June Survey Results at a Glance:
- The overall index fell below growth neutral for the first time since September 2020.
- More than 9 of 10 bankers ranked recession risk above 50%.
- On average, bank CEOs expect net farm income for grain farmers to be 12.6% above 2021 levels.
- The region’s farmland price index moved higher marking the 21st straight month that the index has moved above growth neutral.
- Escalating costs of farm inputs pushed borrowing up to its highest reading since May 2019.
OMAHA, Neb. — The Creighton University Rural Mainstreet Index (RMI) fell from May’s solid reading, sinking below growth neutral for the first time since September 2020, according to the monthly survey of bank CEOs in rural areas of a 10-state region dependent on agriculture and/or energy.
Overall: The region’s overall reading for June slumped to 49.8, its lowest level since September 2020, and down from May’s 57.7. The index ranges between 0 and 100 with a reading of 50.0 representing growth neutral.
This month, bankers were asked their U.S. recession expectations for the next 12 months. Approximately 92.9% rate the likelihood of a U.S. recession above 50%. Only 7.1% rated a recession probability below 50%.
“Much like the nation, the growth in the Rural Mainstreet economy is slowing. Supply chain disruptions from transportation bottlenecks and labor shortages continue to constrain growth. Farmers and bankers are bracing for escalating interest rates — both long-term and short-term,” said Ernie Goss, PhD, Jack A. MacAllister Chair in Regional Economics at Creighton University’s Heider College of Business.
Jon Schmaderer, CEO of Tri-County Bank in Stuart, Neb., reported that “fuel prices are starting to have a severe negative impact on rural Nebraska.”
Farming and Ranching: : The region’s farmland price index for June advanced to 76.8 from May’s 72.0, marking the 21st straight month that the index has moved above growth neutral. Over the past several months, the Creighton survey has registered the most consistent and strongest growth in farmland prices since the survey was launched in 2006.
So far in June, Peoples Company Appraisal Team tracked 32 cropland auctions across 17 Iowa counties. In total, 4,305 acres of cropland sold in auctions for $57.8 million, or an average of $13,426 per acre.
On average in June, bank CEOs expect 2022 net farm income for grain farmers to be 12.6% above 2021 levels.
Jim Eckert, president of Anchor State Bank in Anchor, Ill., reported that “in our area all crops are planted and looking good but are behind other years due to cool weather and insufficient rains.”
Farm equipment sales: The June farm equipment-sales index climbed to 71.4 from May’s healthy 66.9. This was the 19th straight month that the index has advanced above growth neutral. Readings over the past several months are the strongest string of monthly readings recorded since the beginning of the survey in 2006.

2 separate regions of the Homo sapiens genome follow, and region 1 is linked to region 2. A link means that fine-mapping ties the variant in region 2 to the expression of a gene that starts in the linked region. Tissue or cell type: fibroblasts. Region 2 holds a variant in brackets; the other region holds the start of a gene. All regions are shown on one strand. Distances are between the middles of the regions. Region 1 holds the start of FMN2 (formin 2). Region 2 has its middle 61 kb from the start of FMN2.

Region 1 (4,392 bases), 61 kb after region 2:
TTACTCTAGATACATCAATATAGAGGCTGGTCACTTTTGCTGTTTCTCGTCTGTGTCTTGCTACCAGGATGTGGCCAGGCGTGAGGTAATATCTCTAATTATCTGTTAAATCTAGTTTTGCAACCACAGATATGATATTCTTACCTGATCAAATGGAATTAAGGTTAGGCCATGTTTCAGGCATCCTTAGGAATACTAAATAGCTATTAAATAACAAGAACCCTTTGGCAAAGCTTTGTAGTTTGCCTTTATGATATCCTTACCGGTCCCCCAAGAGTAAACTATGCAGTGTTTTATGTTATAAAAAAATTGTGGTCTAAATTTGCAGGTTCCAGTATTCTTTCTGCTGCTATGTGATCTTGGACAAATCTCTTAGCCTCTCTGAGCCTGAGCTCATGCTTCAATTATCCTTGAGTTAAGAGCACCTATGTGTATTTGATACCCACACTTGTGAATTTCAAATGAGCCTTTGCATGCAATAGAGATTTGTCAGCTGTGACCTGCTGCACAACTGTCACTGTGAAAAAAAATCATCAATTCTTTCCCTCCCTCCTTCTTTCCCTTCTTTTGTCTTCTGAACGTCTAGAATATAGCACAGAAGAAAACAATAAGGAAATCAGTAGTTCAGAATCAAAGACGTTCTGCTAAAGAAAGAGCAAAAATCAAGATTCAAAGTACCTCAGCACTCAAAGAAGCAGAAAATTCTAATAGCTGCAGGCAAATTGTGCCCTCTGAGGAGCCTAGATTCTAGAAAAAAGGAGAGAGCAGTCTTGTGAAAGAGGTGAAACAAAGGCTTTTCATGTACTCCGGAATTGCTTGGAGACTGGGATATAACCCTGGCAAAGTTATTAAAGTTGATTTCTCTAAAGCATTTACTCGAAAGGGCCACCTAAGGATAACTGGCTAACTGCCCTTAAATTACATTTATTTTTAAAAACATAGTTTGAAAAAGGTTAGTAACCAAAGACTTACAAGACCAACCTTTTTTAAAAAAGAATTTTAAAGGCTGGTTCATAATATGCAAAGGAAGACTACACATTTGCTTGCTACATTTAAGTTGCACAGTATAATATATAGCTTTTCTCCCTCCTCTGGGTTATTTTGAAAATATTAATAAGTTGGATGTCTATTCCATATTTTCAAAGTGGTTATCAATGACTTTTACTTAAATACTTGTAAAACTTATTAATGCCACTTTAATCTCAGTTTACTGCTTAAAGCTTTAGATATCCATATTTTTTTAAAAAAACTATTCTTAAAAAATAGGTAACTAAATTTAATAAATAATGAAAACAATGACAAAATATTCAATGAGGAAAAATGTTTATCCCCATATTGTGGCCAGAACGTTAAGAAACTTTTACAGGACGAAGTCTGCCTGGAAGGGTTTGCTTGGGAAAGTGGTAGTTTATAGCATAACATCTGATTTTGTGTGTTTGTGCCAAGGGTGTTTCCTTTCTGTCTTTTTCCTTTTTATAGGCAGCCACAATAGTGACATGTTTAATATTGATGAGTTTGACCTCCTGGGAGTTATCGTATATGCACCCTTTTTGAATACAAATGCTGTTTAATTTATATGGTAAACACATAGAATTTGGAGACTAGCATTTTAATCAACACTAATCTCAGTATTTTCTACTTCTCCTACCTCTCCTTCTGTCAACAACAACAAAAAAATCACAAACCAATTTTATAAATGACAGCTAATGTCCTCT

Banking: The June loan volume index rose to 78.5, its highest reading since May 2019, from last month’s 73.0. The checking-deposit index increased to 57.4 from May’s 54.0, while the index for certificates of deposit and other savings instruments sank to 35.2 from 38.0 in May. “Escalating costs of farm inputs pushed borrowing up to its highest reading since May 2019,” said Goss.
Hiring: The new hiring index fell to 57.4 from 61.5 in May. Labor shortages continue to be a significant issue constraining growth for Rural Mainstreet businesses. Despite labor shortages, Rural Mainstreet expanded non-farm employment by 2.6% over the past 12 months. This compares to a faster 3.3% increase for urban areas of the same 10 states for the same period of time.
Confidence: Surging energy prices and rocketing agriculture input prices constrained the business confidence index to 33.9, its lowest level since May 2020. This marks the lowest back-to-back readings since the beginning of the pandemic in April and May 2020.
Home and retail sales: The home-sales index dropped to a solid 55.4 from May’s 61.5. The retail-sales index for June sank to 48.2 from May’s growth-neutral 50.0. “Rising energy prices and higher interest rates reduced home and retail sales on Rural Mainstreet,” said Goss.
The survey represents an early snapshot of the economy of rural agriculturally and energy-dependent portions of the nation. The Rural Mainstreet Index is a unique index covering 10 regional states, focusing on approximately 200 rural communities with an average population of 1,300. It provides the most current real-time analysis of the rural economy. Goss and Bill McQuillan, former chairman of the Independent Community Banks of America, created the monthly economic survey and launched it in January 2006.
Tables 1 and 2 summarize the survey findings. Next month’s survey results will be released on the third Thursday of the month, July 21st, 2022.
Tables 1 and 2 summarize the survey findings.